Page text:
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¿La Fed está jugando a la política?

CAMBRIDGE – En su reciente debate con su oponente Hillary Clinton, el candidato presidencial republicano, Donald Trump, dijo enfáticamente que la presidenta de la Reserva Federal de Estados Unidos, Janet Yellen, persigue motivaciones políticas. La Fed, sostiene Trump, está aplicando sobredosis de estímulo monetario para hipnotizar a los votantes y hacerles creer que la recuperación económica está en marcha.

No es una idea completamente descabellada, pero yo no veo que sea así. Si Yellen está tan decidida a mantener las tasas de interés congeladas, ¿por qué ha intentado promover en los últimos meses las tasas de más largo plazo al insistir en que la Fed probablemente aumente las tasas más rápido de lo que hoy cree el mercado?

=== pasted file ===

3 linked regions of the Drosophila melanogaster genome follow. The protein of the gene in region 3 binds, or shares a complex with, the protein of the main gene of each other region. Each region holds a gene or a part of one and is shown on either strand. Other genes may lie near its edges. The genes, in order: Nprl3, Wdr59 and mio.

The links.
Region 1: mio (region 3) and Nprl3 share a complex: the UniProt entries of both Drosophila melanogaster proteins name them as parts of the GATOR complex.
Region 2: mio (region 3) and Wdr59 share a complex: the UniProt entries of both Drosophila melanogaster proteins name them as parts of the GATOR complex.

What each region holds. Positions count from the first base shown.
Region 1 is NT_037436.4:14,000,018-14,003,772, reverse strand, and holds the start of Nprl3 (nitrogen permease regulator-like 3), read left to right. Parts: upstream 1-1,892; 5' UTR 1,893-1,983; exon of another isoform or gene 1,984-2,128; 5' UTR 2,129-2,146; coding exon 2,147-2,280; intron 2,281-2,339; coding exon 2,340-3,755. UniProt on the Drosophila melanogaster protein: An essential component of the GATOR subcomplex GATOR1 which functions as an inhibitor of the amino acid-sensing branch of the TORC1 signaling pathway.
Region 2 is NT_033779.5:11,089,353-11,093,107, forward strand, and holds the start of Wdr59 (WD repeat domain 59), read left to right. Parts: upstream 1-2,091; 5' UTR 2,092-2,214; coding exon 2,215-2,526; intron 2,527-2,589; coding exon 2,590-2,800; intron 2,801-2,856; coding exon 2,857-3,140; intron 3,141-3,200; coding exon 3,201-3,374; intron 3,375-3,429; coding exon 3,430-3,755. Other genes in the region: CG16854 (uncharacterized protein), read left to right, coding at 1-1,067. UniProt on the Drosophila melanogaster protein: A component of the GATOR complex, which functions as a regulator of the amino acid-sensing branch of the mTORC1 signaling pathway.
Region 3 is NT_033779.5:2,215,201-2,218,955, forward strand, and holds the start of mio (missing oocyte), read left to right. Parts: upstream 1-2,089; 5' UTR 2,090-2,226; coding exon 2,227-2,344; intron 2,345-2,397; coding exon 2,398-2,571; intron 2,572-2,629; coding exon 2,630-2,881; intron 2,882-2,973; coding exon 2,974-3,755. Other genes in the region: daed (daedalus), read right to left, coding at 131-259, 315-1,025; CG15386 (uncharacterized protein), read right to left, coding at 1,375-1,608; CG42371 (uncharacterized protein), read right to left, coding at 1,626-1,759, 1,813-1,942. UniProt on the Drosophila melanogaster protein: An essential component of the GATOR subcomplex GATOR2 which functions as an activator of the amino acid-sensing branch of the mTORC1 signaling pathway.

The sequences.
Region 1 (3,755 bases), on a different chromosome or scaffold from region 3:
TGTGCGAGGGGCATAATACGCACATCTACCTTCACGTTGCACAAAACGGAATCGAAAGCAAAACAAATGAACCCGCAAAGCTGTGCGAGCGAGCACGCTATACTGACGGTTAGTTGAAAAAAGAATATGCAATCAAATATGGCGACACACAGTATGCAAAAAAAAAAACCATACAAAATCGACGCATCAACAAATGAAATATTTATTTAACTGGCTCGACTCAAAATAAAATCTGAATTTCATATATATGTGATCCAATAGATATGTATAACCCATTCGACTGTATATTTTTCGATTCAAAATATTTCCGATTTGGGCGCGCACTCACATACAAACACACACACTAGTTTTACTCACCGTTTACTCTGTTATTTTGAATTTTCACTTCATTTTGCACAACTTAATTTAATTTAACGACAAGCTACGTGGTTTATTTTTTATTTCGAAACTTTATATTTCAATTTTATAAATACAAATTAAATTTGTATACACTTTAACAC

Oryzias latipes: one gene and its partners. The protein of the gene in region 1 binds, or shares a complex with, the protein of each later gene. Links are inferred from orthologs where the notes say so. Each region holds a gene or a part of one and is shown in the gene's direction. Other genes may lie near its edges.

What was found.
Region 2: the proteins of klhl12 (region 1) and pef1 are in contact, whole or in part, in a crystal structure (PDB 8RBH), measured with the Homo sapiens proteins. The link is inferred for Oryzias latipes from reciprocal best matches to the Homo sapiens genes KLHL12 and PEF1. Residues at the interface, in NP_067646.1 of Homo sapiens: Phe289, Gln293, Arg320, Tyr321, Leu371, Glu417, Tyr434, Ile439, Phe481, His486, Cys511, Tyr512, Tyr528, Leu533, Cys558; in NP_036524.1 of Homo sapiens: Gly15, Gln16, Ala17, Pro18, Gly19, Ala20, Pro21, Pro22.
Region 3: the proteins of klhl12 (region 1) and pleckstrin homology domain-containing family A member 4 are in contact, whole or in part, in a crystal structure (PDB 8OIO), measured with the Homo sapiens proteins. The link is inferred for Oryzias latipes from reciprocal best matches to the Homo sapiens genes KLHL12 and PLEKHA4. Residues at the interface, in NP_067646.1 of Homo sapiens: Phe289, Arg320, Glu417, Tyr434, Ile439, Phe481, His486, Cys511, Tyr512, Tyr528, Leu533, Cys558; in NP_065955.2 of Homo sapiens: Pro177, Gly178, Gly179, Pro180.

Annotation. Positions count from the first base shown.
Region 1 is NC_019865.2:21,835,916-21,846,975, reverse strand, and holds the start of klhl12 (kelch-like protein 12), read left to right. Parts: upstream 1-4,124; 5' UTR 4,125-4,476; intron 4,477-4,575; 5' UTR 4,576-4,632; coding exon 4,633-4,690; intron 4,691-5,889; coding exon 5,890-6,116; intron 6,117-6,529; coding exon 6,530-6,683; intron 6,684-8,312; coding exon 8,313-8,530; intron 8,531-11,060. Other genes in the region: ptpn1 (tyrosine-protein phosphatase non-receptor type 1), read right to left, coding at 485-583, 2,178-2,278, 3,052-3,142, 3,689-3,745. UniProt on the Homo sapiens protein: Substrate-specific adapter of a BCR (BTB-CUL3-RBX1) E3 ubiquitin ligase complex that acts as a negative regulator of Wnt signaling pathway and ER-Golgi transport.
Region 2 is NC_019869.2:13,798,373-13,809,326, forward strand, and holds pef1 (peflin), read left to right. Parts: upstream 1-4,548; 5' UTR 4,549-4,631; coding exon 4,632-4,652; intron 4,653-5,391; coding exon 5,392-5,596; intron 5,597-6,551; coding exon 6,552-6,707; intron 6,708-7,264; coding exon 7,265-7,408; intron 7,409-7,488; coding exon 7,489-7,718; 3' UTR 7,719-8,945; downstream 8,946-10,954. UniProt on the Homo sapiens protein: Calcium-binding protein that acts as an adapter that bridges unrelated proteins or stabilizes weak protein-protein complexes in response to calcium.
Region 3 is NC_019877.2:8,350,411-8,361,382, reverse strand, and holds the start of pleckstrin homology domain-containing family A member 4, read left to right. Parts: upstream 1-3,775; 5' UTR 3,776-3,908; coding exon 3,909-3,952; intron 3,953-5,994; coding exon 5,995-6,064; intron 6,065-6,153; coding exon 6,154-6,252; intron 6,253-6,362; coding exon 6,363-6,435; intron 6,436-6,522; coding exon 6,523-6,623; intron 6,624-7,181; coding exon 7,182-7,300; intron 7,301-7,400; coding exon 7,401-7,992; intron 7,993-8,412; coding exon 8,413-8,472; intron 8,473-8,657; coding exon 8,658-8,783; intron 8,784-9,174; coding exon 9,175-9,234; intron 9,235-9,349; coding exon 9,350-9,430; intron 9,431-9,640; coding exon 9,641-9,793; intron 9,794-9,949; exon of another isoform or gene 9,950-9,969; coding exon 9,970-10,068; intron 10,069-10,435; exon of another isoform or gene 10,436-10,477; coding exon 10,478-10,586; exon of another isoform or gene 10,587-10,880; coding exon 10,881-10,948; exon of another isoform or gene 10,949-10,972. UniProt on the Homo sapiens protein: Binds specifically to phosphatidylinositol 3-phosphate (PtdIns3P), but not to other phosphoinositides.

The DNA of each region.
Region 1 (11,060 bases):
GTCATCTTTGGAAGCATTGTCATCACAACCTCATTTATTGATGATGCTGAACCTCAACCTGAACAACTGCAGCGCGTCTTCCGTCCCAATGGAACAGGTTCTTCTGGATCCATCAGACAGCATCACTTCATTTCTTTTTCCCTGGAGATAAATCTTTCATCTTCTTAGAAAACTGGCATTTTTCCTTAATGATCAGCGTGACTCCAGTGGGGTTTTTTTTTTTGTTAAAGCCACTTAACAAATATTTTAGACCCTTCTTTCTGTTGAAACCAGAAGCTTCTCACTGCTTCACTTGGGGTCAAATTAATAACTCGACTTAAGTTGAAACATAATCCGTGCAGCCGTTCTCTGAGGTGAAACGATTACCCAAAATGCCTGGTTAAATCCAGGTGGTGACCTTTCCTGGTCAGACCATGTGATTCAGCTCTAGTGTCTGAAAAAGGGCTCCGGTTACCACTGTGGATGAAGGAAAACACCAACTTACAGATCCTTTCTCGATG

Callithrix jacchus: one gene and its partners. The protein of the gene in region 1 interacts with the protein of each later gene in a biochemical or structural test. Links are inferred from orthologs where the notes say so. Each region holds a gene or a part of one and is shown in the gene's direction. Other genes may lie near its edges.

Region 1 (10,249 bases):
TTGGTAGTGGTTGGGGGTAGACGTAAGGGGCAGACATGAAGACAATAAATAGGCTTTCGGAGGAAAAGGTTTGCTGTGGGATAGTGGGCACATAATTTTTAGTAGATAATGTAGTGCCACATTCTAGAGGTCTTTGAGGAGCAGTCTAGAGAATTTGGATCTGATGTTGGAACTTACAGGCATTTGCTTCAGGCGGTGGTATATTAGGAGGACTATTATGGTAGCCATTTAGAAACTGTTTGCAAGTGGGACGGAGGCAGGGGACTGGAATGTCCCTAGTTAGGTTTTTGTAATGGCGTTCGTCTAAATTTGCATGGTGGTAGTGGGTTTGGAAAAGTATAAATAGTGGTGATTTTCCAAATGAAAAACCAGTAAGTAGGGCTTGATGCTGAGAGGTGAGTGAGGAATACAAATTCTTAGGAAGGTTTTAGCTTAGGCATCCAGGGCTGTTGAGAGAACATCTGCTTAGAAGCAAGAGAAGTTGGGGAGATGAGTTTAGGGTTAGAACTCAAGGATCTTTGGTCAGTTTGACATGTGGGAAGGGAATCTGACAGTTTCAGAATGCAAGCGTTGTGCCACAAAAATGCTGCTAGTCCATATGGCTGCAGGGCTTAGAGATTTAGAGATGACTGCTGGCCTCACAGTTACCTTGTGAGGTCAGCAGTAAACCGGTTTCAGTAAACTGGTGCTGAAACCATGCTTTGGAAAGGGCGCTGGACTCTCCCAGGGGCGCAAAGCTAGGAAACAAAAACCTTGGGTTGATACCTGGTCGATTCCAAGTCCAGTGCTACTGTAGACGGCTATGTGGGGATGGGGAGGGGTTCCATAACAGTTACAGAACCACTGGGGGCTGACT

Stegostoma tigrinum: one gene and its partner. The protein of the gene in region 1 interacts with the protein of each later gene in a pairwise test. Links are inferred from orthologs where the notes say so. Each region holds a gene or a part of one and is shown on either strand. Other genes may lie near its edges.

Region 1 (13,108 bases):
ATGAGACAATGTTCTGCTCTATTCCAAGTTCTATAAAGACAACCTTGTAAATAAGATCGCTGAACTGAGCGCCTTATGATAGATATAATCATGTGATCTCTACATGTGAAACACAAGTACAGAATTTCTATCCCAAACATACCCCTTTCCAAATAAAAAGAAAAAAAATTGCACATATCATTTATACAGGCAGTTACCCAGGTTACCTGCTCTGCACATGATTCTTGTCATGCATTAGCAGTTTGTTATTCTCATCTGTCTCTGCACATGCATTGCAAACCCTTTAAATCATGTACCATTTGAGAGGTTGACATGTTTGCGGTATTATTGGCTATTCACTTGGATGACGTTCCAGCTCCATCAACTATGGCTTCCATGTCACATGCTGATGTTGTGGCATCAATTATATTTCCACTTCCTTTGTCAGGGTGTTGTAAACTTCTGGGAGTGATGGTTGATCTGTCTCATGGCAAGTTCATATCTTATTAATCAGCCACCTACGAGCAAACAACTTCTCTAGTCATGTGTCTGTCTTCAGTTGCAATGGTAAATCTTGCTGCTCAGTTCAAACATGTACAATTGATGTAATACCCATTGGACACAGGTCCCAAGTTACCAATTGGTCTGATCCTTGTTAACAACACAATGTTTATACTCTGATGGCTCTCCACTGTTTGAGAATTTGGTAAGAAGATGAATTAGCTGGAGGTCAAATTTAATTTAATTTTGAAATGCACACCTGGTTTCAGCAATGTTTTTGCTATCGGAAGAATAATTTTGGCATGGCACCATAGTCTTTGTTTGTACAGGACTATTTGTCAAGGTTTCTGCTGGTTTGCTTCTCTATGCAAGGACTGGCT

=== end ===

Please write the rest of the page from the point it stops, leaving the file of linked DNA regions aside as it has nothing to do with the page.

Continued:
Se sabe, por supuesto, que los banqueros centrales ayudan a los candidatos antes de las elecciones al permitir que aumente la inflación y al mantener el empleo en alza. Durante la campaña por la reelección del presidente Richard Nixon en 1972, el mandatario sermoneó duramente al presidente de la Fed, Arthur Burns, sobre la necesidad de sacar adelante la economía y así ayudarlo a derrotar a su rival demócrata, George McGovern. Nixon obtuvo una victoria resonante, pero las políticas de Burns ayudaron a desencadenar la inflación mundial de los años 1970 y trajeron aparejada la disolución del sistema de posguerra de tipos de cambio fijos. Los efectos a largo plazo fueron catastróficos.

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